According to the United States Department of Labor, individuals with disabilities comprise the largest minority in the US at nearly 50 million people. Yet, when it comes to raising awareness of the systemic issues facing people with disabilities, never mind effectively tackling them, our institutions have an extraordinary amount of work to do. A small but important step towards improving these efforts is recognizing observations like National Disability Employment Awareness Month (NDEAM).
NDEAM is commemorated every October to honor the contributions of people with disabilities and neurodivergent individuals in the workplace and to our economy. The observation dates back to 1945. At the time, Congress enacted a law and declared a weeklong celebration of “National Employ the Physically Handicapped Week,” which it then changed to “National Employ the Handicapped Week” in 1962 to acknowledge the entire spectrum of disabilities. In 1988, Congress turned the observation into a month-long affair and renamed it “National Disability Employment Awareness Month.”
This year’s observation comes at a somber time as we reflect on the life and legacy of Dr. Ruth Sullivan, a legendary Autism advocate, who recently passed. Dr. Sullivan founded the Autism Society of America, as well as the Autism Services Center and the West Virginia Autism Training Center, and worked tirelessly over the span of six decades to improve the lives of people with autism and those who care for them. Her work was instrumental in pushing forward autism-specific research and services, as well as mainstreaming autism-specific language.
During this NDEAM, we also celebrate the work of McArthur Foundation Genius Grant recipient and member of our very own President’s Diversity Advisory Community Council Susan Sygall. CEO and co-founder of Mobility International USA (MIUSA), Sygall is a titan in the Eugene community. MIUSA boasts a global reach and works to empower leaders and policymakers to ensure people with disabilities have all the rights and opportunities to contribute fully to society. Sygall’s advocacy spans everything from reshaping how we view architectural design to building international programs.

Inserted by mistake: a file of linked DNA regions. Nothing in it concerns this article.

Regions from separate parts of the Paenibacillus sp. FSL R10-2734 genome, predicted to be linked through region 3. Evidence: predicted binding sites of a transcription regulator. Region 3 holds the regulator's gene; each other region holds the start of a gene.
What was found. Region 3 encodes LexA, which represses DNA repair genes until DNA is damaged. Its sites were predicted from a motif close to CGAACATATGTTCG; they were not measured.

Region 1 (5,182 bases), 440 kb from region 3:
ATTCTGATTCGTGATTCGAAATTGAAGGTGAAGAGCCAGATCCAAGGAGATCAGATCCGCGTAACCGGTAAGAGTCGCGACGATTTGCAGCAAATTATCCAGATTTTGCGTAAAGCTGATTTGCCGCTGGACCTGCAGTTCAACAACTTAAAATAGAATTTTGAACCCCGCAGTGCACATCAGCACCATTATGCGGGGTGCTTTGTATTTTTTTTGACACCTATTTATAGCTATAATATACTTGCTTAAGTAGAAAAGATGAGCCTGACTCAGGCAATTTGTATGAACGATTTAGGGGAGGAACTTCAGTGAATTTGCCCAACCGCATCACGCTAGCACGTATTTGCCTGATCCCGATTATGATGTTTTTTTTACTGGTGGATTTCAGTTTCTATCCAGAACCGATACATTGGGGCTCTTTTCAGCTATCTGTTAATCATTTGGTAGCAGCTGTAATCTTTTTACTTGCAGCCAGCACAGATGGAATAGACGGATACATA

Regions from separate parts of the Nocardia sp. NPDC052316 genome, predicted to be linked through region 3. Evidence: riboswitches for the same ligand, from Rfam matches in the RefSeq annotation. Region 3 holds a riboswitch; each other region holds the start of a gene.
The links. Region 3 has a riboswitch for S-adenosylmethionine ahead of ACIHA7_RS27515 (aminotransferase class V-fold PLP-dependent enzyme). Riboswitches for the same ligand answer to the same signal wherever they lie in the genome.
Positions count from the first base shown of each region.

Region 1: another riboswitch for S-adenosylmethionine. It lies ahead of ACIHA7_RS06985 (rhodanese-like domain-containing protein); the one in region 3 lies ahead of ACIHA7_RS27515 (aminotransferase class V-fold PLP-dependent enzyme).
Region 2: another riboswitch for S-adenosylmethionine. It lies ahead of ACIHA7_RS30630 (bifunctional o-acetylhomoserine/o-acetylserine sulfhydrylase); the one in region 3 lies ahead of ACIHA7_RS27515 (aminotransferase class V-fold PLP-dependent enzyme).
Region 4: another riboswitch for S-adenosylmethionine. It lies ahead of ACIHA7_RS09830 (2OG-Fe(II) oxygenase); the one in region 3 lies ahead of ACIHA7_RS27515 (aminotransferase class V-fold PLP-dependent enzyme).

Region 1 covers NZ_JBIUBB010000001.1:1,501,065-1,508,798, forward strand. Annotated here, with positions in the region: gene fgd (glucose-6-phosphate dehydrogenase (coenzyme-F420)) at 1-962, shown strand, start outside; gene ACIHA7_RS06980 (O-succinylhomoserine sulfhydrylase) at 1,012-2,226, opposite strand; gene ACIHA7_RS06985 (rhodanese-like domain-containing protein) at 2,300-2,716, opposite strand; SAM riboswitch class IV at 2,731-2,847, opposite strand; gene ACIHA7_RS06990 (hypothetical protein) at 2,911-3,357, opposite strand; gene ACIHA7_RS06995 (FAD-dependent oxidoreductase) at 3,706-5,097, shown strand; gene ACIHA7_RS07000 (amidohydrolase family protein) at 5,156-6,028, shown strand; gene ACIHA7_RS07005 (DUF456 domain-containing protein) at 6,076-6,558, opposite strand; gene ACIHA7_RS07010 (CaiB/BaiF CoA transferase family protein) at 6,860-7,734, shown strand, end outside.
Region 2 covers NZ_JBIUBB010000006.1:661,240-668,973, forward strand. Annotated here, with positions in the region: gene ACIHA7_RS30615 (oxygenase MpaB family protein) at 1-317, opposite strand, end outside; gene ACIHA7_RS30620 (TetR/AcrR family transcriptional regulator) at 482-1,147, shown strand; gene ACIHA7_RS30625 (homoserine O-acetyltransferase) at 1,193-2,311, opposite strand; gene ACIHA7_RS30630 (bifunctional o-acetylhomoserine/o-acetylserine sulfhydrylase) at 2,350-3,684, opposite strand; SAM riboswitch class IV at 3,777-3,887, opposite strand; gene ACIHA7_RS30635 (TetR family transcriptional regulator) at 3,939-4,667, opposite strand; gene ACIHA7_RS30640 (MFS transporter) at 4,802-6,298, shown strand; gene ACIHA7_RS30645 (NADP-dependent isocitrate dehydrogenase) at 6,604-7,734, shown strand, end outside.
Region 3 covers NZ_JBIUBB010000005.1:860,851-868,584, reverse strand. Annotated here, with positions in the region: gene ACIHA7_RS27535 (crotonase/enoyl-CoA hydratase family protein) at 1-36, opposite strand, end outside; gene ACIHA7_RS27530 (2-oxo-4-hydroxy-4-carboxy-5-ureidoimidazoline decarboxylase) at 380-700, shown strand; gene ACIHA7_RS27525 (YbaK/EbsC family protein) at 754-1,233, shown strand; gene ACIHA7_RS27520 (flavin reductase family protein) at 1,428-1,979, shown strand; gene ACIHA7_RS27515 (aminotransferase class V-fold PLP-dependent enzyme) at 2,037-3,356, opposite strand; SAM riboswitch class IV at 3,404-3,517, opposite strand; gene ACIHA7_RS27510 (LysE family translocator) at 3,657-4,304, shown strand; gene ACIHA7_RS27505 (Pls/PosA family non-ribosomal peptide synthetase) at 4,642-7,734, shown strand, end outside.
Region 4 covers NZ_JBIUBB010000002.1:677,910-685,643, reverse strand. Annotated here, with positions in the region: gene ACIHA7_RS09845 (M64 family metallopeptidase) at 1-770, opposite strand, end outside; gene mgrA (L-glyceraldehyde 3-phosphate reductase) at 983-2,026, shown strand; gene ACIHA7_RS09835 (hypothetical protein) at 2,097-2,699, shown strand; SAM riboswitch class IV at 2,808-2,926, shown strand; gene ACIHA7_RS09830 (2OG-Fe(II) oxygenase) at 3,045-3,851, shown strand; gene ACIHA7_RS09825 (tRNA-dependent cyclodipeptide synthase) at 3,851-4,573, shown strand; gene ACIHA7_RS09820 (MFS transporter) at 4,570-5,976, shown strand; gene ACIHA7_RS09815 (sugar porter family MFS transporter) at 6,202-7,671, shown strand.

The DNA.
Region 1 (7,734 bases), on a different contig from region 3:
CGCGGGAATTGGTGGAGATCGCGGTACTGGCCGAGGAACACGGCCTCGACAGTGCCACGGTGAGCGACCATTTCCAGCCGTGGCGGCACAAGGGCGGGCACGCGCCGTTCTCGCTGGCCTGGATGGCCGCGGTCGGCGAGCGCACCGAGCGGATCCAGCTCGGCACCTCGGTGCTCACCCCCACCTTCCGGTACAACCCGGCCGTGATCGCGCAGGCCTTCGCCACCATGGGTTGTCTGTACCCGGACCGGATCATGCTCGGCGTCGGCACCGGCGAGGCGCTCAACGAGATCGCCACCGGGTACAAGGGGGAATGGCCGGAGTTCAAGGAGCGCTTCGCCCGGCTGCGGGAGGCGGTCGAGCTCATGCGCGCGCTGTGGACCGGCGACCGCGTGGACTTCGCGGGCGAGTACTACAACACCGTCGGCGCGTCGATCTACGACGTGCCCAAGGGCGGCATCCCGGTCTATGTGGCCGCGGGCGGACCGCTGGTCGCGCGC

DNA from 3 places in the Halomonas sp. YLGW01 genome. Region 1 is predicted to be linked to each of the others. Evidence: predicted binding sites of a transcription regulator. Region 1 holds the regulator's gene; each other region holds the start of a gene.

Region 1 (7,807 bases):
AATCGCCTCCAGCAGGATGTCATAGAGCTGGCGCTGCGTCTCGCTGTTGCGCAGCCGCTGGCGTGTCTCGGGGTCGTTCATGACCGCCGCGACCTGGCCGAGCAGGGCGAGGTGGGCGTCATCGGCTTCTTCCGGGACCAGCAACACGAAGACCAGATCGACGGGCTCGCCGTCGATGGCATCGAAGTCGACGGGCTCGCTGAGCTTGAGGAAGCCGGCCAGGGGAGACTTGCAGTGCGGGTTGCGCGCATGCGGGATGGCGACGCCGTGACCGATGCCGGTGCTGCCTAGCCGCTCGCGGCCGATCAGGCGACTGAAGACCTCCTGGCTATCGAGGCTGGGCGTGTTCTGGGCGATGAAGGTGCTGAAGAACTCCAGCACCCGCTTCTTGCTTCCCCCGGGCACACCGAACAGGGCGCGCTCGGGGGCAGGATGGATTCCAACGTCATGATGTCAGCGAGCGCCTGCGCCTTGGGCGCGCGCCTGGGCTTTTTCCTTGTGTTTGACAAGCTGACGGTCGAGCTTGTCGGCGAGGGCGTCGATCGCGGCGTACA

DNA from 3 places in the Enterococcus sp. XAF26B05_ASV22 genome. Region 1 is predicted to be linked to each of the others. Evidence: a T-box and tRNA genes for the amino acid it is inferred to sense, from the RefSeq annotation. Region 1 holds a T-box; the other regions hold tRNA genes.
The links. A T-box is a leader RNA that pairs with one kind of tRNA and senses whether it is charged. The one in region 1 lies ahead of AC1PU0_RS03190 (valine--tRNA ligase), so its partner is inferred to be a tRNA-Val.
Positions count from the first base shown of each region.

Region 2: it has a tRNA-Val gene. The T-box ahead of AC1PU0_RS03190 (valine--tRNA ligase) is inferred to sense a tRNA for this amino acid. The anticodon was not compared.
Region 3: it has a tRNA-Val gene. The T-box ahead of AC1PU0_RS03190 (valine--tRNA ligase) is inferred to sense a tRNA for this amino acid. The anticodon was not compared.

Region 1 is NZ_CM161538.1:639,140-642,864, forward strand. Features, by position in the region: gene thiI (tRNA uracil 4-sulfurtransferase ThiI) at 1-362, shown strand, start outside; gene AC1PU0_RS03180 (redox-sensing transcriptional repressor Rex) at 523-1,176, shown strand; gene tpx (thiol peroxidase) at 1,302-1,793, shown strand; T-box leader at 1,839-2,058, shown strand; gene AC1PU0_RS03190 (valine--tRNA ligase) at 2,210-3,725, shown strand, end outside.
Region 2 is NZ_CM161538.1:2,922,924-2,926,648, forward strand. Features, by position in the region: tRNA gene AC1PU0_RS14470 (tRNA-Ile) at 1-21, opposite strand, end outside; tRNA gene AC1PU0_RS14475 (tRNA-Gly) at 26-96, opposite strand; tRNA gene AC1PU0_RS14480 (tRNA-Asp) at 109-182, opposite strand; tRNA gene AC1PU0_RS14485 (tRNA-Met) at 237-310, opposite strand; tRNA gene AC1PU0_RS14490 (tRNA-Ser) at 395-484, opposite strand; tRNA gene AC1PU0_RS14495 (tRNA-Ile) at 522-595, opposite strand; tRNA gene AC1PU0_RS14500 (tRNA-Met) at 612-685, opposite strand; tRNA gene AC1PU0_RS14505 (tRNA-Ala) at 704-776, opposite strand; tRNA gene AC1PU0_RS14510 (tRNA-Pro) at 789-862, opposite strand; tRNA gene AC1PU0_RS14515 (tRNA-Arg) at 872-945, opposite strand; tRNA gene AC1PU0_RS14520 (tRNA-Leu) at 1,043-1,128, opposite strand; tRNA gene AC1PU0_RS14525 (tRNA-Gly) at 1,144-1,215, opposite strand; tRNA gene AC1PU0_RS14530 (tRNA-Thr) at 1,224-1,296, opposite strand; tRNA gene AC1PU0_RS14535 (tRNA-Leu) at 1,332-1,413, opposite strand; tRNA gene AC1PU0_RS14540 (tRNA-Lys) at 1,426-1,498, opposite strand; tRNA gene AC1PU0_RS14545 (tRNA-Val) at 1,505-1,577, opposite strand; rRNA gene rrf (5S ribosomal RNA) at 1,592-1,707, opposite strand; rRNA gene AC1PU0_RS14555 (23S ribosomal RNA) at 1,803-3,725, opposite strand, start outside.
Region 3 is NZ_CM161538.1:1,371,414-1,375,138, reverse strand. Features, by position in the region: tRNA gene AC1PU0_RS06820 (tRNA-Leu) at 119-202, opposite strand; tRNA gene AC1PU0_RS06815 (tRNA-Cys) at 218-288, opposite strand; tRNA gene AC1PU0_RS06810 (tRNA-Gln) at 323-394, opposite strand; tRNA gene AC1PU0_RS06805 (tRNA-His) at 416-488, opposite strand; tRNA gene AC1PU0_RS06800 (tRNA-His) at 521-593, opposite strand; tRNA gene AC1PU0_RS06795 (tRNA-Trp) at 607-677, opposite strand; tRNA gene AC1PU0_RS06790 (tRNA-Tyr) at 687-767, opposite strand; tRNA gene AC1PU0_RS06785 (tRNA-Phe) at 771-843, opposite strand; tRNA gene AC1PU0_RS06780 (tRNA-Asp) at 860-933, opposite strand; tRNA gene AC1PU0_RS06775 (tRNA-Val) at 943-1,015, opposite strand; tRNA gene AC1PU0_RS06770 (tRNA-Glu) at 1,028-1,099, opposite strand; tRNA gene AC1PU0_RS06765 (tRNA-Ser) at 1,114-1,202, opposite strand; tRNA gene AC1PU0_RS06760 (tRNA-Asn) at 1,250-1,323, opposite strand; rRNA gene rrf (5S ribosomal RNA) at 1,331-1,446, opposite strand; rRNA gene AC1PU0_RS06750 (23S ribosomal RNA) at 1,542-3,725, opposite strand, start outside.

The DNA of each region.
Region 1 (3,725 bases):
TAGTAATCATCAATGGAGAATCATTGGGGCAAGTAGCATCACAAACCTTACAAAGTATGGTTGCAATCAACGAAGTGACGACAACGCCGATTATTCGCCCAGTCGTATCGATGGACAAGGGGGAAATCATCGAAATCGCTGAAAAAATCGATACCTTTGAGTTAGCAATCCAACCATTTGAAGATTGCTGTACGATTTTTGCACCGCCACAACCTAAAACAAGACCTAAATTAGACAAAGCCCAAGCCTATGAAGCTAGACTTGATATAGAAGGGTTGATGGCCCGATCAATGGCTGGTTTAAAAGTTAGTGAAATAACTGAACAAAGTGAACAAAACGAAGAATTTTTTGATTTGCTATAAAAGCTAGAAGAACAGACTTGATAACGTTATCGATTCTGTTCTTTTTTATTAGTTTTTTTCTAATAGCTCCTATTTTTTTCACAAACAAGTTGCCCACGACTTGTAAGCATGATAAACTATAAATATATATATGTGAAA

The work of advocates like Sygall around “universal design,” which refers to creating maximum accessibility for people with disabilities in all everyday activities, greatly influences how we approach development at the University of Oregon. While there is still plenty of work to do, we now look at every project with an accessibility lens.
The UO is also working to better promote research around disability and neurodiversity. For example, UO researcher Shiloh Deitz published a report earlier this spring titled “Free Movement: Enhancing Open Data to Facilitate Independent Travel for Persons with Disabilities.” This report provides much needed examination of the environmental data that underlies why 70 percent of people with disabilities report traveling less because of lack of accessibility, as well as potential solutions to this issue. As the UO works to better support and promote research like this, we are also working to provide more publicly accessible data on disability and neurodiversity in our campus community overall.
We plan to reflect on this and other issues, as well as provide plenty of opportunities to celebrate the contributions of neurodiverse UO community members and those with disabilities during this year’s campus celebration of NDEAM. Activities include the “Deaf Resistance and Affirmation Art: Linocut Prints” exhibition by David Call and screenings of “Why I Got the Shot,” a video series featuring members of UO’s community with disabilities telling their stories about why they got the COVID-19 vaccine, and “Who Am I to Stop It?,” a documentary about isolation, art and transformation after suffering a brain injury.
The national theme of this year’s observation is “America’s Recovery: Powered by Inclusion” and the UO seeks to embody that spirit in all of our NDEAM 2021 activities. We sincerely hope